@Sajid: To your first scenario, I have a question. If the first candidate, both honest and sincere, is put in charge of say, PIA, or the Ministry of Education, how far is honesty going to help him/her do their job effectively? Or say, the candidate if elected is asked to vote on complex economic policies that affect national well-being.

    Corruption isn’t limited to the educated, never has been, and choosing honesty over education isn’t really a sustainable solution I feel, you need to value education just as much as character when it comes to governance, they aren’t mutually exclusive choices. Recommend

  • Sajid

    @ Fatima: A large part of of my post was edited out, in which I motivated the choice of an honest dropout over a corrupt graduate. And I hadnt even begun to mention the names of successful dropouts, like Bill Gates, Steve Jobs, Mark Zuckerberg, Oprah Winfrey etc.

    If the first candidate, both honest and sincere, is put in charge of say, PIA, or the Ministry of Education, how far is honesty going to help him/her do their job effectively?

    Educated or not, heads of instituions can never know everything about their own setup. They gather around them advisers/assistants/managers with a diverse set of skills and often differing views. They listen to them and deliberate on which course is best to follow.

    If they are sincere they will pick the best course to follow, if they are corrupt they will choose the path that serves only themselves.

    Thats why we see so many heads of organizations who, with out a formal education, manage to do so well. Because at the end of the day, there is little in college text books that can help one in solving the many diverse problems a leader has to resolve.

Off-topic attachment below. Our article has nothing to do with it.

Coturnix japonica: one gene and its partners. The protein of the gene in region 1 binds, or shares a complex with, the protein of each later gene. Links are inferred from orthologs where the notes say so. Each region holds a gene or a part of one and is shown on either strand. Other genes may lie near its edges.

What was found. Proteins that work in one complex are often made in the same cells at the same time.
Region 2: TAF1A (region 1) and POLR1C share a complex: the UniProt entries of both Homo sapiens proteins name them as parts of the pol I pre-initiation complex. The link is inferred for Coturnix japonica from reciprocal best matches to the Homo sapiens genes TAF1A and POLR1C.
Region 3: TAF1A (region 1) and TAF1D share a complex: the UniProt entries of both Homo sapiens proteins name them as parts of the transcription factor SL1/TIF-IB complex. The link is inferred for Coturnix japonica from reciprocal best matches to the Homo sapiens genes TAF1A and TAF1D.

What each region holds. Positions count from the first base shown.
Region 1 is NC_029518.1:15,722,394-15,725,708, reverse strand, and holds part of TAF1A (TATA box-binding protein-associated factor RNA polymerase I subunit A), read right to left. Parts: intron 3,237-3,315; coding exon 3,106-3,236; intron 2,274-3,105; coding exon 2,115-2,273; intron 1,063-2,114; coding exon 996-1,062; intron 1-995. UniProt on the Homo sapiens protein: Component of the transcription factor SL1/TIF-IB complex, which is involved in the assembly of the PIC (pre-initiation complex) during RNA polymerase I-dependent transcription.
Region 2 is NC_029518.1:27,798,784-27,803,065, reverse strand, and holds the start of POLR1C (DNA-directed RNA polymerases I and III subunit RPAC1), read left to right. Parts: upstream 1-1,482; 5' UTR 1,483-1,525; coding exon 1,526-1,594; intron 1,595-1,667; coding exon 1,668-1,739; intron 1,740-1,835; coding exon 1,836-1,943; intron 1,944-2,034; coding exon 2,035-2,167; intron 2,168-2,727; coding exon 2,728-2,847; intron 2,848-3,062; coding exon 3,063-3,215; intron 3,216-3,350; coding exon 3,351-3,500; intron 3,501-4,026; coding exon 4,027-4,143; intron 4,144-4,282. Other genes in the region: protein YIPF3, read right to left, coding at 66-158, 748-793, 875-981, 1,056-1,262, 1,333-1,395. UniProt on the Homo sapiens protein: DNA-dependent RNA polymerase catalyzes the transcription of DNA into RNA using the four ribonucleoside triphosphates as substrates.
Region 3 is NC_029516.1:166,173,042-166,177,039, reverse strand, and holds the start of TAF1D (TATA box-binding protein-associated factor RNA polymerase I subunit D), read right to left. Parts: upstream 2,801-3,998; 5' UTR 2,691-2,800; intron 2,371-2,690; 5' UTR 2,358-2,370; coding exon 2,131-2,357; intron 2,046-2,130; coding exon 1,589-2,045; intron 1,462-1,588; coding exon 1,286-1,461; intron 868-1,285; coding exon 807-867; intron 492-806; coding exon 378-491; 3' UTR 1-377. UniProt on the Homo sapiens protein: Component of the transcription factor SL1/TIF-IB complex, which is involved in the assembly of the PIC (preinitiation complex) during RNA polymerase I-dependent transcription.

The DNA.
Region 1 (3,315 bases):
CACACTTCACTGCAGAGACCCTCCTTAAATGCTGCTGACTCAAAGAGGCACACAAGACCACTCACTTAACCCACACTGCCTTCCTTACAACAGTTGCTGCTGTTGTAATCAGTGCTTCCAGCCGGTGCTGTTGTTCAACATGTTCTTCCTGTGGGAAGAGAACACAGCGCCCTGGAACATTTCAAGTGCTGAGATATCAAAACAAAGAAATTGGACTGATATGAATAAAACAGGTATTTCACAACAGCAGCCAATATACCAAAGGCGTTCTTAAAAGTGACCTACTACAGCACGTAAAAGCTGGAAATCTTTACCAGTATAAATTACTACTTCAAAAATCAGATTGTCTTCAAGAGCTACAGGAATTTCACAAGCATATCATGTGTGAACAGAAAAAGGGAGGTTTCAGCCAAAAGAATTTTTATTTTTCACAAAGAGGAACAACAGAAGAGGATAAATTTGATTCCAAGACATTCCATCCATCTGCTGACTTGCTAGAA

Another old argument was that only about 20% of our population has a college degree. Do we really want to deny the 80% percent from even a chance of representing their 80%. Recommend

  • Fatima

    @Sajid: As a percentage, the Mark Zuckerberg’s of the world are anomalies and exceptions, and even in that case, they may be college dropouts but at least in the field of technology, they have very very unique skills. The CEO of Google was a PhD student at Stanford, Zuckerberg went to Harvard I believe, so to generalize that to somebody who dropped out of secondary school in Pakistan is slightly presumptuous I feel.

    Secondly, yes realistically nobody has adequate knowledge to deal with every scenario in the real world even if they’re PhD’s. The whole point of education is that it gives you the ability to apply and transport critical thinking and sometimes very technical skills to those scenarios.